The U.S. Forest Service kicked off a series of public meetings Monday, Nov. 4, in Juneau to discuss why it is seeking a full exemption to the Roadless Rule in the Tongass National Forest.
The federal agency explained it didn’t anticipate big changes in the Tongass as a result of the exemption. But some in the crowd weren’t convinced.
People who attended the meeting had a lot of questions for the Forest Service: especially, questions about why verbal comments weren’t being documented at the meeting and questions about why a previous comment period, where most of the public told the agency they wanted to keep Roadless Rule in place, was ignored.
Chris French, who works at the Forest Service’s D.C. office, told the audience of a few hundred people their feedback was still influencing the final decision.
“I hear you,” French said. “And that is certainly something, as we look at those comments that have come in, and we think we need to shift, we certainly can.”
The Clinton-era Roadless Rule makes it difficult to build new roads through national lands. But state officials and Alaska’s congressional delegation have long maintained there’s not enough access to valuable stands of timber or energy and mining opportunities in the region.
In October, the Forest Service announced it was moving ahead with the full exemption. Tribal governments, tourism operators and environmental groups have expressed concern about the impact this change could have on deer and salmon habitat.
That’s why gillnetter Sommers Cole wanted to be here. He fishes in “waters that are fed by terrestrial habitat,” and he’s concerned that “terrestrial habitat” could be damaged by logging and affect salmon streams. The Forest Service explained to Cole that a full Roadless Rule exemption in the Tongass would have virtually no impact on fisheries.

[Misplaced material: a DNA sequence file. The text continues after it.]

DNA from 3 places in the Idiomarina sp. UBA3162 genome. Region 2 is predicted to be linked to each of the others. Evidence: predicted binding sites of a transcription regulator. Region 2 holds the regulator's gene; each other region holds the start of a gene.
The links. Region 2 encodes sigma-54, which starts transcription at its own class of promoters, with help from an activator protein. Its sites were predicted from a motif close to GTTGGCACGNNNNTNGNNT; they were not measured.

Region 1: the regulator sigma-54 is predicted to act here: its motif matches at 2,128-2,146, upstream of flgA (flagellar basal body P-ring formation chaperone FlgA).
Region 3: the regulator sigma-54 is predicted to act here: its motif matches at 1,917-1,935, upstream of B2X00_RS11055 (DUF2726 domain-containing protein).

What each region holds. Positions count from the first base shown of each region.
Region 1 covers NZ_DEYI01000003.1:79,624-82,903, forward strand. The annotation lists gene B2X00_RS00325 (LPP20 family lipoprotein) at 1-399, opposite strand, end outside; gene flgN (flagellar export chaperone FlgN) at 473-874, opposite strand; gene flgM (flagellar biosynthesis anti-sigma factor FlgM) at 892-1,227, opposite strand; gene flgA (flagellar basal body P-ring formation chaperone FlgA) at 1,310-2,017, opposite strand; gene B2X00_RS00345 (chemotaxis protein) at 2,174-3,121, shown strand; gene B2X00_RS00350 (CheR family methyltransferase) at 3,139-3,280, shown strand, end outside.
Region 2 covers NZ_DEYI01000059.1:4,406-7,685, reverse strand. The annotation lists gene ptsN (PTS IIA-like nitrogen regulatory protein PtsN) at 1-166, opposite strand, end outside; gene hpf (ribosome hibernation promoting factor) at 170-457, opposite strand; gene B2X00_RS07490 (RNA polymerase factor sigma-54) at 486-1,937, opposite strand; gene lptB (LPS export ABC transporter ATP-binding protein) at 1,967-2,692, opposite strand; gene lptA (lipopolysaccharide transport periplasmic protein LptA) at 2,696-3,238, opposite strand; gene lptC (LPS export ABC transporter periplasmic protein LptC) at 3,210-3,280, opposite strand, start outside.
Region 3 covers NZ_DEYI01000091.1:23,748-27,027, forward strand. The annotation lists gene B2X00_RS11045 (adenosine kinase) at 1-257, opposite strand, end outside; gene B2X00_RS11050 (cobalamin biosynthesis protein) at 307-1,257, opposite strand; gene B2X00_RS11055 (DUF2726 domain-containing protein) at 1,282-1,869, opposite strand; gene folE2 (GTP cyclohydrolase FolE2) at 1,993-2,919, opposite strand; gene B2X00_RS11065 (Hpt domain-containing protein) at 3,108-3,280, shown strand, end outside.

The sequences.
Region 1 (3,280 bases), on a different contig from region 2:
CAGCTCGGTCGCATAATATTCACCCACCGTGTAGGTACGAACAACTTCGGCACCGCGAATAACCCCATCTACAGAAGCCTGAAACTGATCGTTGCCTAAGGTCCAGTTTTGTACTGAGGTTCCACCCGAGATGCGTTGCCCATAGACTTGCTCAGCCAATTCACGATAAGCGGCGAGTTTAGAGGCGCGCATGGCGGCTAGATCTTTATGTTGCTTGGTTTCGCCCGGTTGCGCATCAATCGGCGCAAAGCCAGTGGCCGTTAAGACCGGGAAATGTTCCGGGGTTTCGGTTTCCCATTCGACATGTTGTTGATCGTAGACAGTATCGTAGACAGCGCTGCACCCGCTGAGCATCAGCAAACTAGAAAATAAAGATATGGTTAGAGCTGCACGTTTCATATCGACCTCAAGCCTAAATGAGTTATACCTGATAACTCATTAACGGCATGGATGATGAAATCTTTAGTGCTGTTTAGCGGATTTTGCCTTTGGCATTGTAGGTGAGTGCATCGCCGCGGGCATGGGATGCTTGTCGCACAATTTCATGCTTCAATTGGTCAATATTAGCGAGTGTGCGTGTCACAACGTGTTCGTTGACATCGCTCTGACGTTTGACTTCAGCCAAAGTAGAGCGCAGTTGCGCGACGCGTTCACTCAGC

But Cole’s not sure.
“I’ll never claim to speak for other fisherman,” he said. “But I do know it’s on a lot of people’s radar.”
The Forest Service was supposed to be considering a suite of options for the Tongass that allowed road building to varying degrees.
But over the summer, the Washington Post reported Gov. Dunleavy had the ear of the President. And at Dunleavy’s urging, President Trump directed the Forest Service to choose the full exemption.
Murray Walsh is OK with that. He doesn’t like the Roadless Rule because he thinks it impedes business. And he thinks exempting the Tongass from the Roadless Rule is a step in the right direction.
“You have a governor of a state who wants a full exemption and has asked for it and will keep asking for it,” he said.
Richard Peterson is the president of the Central Council Tlingit and Haida Indian Tribes of Alaska, a tribal government that’s a cooperating agency with the state on the Roadless Rule decision. He also thinks Alaskans should have a say in how the Tongass in managed. But he doesn’t think that’s what’s currently playing out.
“I’m really frustrated,” he said. “The process has been abbreviated.”
Recently, six tribal governments in the region sent a unifying letter to the Forest Service opposing a full rollback of the Roadless Rule.
“People here who have been born here have 10,000 years of descendancy from this forest,” he said. “We matter just as much as the timber and anything else. And so we should be the ones in Alaska that decide what happens in Alaska.”
On Tuesday, Nov. 5, the Forest Service will hold another public meeting in Ketchikan. Here’s a roundup of all the meetings happening across Southeast Alaska. Public comments will be accepted until Dec. 17.